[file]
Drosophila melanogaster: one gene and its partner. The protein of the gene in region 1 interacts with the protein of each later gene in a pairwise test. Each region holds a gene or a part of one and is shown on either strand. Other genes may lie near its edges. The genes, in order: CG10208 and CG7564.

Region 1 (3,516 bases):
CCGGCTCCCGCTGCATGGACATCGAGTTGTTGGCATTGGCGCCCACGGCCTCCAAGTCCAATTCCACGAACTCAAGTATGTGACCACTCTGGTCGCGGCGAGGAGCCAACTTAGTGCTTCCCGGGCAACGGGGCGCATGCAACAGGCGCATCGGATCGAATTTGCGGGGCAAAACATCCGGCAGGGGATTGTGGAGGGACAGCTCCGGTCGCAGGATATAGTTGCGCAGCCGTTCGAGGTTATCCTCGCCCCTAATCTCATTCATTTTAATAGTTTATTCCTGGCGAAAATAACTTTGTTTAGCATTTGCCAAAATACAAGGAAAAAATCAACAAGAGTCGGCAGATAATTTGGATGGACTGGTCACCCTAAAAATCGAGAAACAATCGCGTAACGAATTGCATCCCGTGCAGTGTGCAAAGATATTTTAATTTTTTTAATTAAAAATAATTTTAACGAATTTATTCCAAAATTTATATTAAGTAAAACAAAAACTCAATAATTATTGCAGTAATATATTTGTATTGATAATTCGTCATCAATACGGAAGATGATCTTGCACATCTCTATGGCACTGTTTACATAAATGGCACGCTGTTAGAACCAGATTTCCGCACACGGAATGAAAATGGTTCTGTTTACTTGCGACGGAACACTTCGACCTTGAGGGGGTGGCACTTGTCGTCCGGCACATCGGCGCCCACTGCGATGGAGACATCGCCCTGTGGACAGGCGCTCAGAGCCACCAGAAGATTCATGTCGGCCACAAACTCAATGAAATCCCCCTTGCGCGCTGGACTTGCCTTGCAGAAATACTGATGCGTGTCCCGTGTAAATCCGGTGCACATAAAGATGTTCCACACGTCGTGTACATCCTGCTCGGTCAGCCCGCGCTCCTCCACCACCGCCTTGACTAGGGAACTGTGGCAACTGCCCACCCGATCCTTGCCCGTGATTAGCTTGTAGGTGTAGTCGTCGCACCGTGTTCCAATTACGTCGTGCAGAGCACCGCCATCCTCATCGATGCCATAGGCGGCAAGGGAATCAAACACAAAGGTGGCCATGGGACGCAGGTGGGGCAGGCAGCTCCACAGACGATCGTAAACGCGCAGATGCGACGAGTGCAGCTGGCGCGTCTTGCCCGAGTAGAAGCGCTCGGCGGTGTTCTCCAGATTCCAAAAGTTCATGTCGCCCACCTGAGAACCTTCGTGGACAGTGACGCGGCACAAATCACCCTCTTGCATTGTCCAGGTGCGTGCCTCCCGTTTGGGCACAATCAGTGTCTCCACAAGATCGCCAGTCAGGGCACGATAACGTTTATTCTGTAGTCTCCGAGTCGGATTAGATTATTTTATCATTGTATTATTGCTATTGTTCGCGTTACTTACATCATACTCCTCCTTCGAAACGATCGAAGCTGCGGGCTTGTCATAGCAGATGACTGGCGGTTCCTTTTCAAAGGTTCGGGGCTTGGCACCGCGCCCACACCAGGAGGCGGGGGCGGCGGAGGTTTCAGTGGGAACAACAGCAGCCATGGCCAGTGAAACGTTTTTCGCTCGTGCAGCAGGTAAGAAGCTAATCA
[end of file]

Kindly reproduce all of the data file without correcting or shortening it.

Drosophila melanogaster: one gene and its partner. The protein of the gene in region 1 interacts with the protein of each later gene in a pairwise test. Each region holds a gene or a part of one and is shown on either strand. Other genes may lie near its edges. The genes, in order: CG10208 and CG7564.

Region 1 (3,516 bases):
CCGGCTCCCGCTGCATGGACATCGAGTTGTTGGCATTGGCGCCCACGGCCTCCAAGTCCAATTCCACGAACTCAAGTATGTGACCACTCTGGTCGCGGCGAGGAGCCAACTTAGTGCTTCCCGGGCAACGGGGCGCATGCAACAGGCGCATCGGATCGAATTTGCGGGGCAAAACATCCGGCAGGGGATTGTGGAGGGACAGCTCCGGTCGCAGGATATAGTTGCGCAGCCGTTCGAGGTTATCCTCGCCCCTAATCTCATTCATTTTAATAGTTTATTCCTGGCGAAAATAACTTTGTTTAGCATTTGCCAAAATACAAGGAAAAAATCAACAAGAGTCGGCAGATAATTTGGATGGACTGGTCACCCTAAAAATCGAGAAACAATCGCGTAACGAATTGCATCCCGTGCAGTGTGCAAAGATATTTTAATTTTTTTAATTAAAAATAATTTTAACGAATTTATTCCAAAATTTATATTAAGTAAAACAAAAACTCAATAATTATTGCAGTAATATATTTGTATTGATAATTCGTCATCAATACGGAAGATGATCTTGCACATCTCTATGGCACTGTTTACATAAATGGCACGCTGTTAGAACCAGATTTCCGCACACGGAATGAAAATGGTTCTGTTTACTTGCGACGGAACACTTCGACCTTGAGGGGGTGGCACTTGTCGTCCGGCACATCGGCGCCCACTGCGATGGAGACATCGCCCTGTGGACAGGCGCTCAGAGCCACCAGAAGATTCATGTCGGCCACAAACTCAATGAAATCCCCCTTGCGCGCTGGACTTGCCTTGCAGAAATACTGATGCGTGTCCCGTGTAAATCCGGTGCACATAAAGATGTTCCACACGTCGTGTACATCCTGCTCGGTCAGCCCGCGCTCCTCCACCACCGCCTTGACTAGGGAACTGTGGCAACTGCCCACCCGATCCTTGCCCGTGATTAGCTTGTAGGTGTAGTCGTCGCACCGTGTTCCAATTACGTCGTGCAGAGCACCGCCATCCTCATCGATGCCATAGGCGGCAAGGGAATCAAACACAAAGGTGGCCATGGGACGCAGGTGGGGCAGGCAGCTCCACAGACGATCGTAAACGCGCAGATGCGACGAGTGCAGCTGGCGCGTCTTGCCCGAGTAGAAGCGCTCGGCGGTGTTCTCCAGATTCCAAAAGTTCATGTCGCCCACCTGAGAACCTTCGTGGACAGTGACGCGGCACAAATCACCCTCTTGCATTGTCCAGGTGCGTGCCTCCCGTTTGGGCACAATCAGTGTCTCCACAAGATCGCCAGTCAGGGCACGATAACGTTTATTCTGTAGTCTCCGAGTCGGATTAGATTATTTTATCATTGTATTATTGCTATTGTTCGCGTTACTTACATCATACTCCTCCTTCGAAACGATCGAAGCTGCGGGCTTGTCATAGCAGATGACTGGCGGTTCCTTTTCAAAGGTTCGGGGCTTGGCACCGCGCCCACACCAGGAGGCGGGGGCGGCGGAGGTTTCAGTGGGAACAACAGCAGCCATGGCCAGTGAAACGTTTTTCGCTCGTGCAGCAGGTAAGAAGCTAATCA